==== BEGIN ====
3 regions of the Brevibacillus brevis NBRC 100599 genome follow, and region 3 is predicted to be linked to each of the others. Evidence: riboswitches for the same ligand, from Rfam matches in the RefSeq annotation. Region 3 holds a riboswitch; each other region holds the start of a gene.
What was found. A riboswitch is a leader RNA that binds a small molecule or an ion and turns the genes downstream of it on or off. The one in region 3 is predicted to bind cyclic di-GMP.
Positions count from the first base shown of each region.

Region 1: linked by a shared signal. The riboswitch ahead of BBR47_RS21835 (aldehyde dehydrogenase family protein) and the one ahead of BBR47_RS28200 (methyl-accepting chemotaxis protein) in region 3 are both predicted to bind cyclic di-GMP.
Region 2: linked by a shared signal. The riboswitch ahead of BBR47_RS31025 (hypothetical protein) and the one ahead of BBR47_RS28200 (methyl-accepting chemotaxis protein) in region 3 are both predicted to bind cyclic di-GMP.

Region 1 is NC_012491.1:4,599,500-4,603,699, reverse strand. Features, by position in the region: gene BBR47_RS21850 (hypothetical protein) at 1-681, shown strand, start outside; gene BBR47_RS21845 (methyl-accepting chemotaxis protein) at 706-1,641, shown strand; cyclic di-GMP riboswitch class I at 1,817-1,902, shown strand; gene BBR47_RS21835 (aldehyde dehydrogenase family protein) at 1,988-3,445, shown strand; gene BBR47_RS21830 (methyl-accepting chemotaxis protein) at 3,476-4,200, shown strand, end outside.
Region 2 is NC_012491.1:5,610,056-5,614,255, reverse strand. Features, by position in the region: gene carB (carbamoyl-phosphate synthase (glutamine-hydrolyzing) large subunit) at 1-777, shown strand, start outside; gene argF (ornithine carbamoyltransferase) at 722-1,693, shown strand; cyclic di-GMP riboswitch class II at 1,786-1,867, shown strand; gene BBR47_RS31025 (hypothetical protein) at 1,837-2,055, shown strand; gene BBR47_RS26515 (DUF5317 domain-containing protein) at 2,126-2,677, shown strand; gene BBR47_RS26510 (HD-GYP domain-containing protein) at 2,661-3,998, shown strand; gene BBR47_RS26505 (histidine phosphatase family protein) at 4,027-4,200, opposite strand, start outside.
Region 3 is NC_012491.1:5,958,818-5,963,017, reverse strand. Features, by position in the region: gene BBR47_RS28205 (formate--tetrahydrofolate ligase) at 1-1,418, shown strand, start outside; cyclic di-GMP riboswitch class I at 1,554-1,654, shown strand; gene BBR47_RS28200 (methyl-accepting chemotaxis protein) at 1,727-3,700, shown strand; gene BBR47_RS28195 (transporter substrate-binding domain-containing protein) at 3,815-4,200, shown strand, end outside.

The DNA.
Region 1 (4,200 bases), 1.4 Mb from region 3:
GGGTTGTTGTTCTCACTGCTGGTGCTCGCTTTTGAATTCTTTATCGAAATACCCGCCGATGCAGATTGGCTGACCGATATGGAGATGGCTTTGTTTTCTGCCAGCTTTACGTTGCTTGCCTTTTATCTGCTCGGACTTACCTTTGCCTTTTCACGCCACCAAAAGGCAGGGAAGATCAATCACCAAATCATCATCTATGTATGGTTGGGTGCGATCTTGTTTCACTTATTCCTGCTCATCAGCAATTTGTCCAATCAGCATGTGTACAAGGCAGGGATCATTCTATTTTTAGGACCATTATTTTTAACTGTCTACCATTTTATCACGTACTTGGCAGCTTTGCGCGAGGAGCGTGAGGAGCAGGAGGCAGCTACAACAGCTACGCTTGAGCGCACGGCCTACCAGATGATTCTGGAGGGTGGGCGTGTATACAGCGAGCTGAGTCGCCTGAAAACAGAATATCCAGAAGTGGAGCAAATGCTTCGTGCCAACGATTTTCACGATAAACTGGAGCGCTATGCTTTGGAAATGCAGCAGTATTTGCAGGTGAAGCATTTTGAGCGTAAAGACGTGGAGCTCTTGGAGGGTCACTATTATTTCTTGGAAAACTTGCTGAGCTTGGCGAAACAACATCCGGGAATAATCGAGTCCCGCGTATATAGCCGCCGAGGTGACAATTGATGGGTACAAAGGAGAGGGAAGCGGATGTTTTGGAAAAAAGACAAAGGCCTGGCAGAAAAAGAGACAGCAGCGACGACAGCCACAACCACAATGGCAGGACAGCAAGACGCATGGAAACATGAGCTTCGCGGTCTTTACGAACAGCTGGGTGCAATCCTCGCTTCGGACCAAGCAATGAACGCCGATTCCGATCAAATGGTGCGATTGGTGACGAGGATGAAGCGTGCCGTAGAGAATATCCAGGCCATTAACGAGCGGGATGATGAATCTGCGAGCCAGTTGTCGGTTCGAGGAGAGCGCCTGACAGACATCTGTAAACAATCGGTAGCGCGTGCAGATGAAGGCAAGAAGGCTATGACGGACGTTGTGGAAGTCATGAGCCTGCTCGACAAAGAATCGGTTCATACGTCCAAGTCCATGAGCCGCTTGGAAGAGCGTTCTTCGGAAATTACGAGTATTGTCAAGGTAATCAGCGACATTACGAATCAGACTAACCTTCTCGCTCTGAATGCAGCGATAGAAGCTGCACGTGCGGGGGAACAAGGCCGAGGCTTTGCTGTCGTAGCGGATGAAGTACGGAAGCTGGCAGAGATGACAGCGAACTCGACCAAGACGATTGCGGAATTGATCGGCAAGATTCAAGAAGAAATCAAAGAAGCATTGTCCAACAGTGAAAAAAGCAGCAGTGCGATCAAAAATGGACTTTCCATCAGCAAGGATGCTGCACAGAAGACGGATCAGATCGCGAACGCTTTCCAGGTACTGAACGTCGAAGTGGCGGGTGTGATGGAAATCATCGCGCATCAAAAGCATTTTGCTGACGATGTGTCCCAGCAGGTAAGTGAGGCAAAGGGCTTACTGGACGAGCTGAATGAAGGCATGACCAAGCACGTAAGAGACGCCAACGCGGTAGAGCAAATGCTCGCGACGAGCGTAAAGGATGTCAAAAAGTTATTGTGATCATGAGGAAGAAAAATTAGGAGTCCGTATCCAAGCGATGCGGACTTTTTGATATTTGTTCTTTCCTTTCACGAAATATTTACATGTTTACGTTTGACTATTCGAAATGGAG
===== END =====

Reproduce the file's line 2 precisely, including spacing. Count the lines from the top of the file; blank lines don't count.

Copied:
What was found. A riboswitch is a leader RNA that binds a small molecule or an ion and turns the genes downstream of it on or off. The one in region 3 is predicted to bind cyclic di-GMP.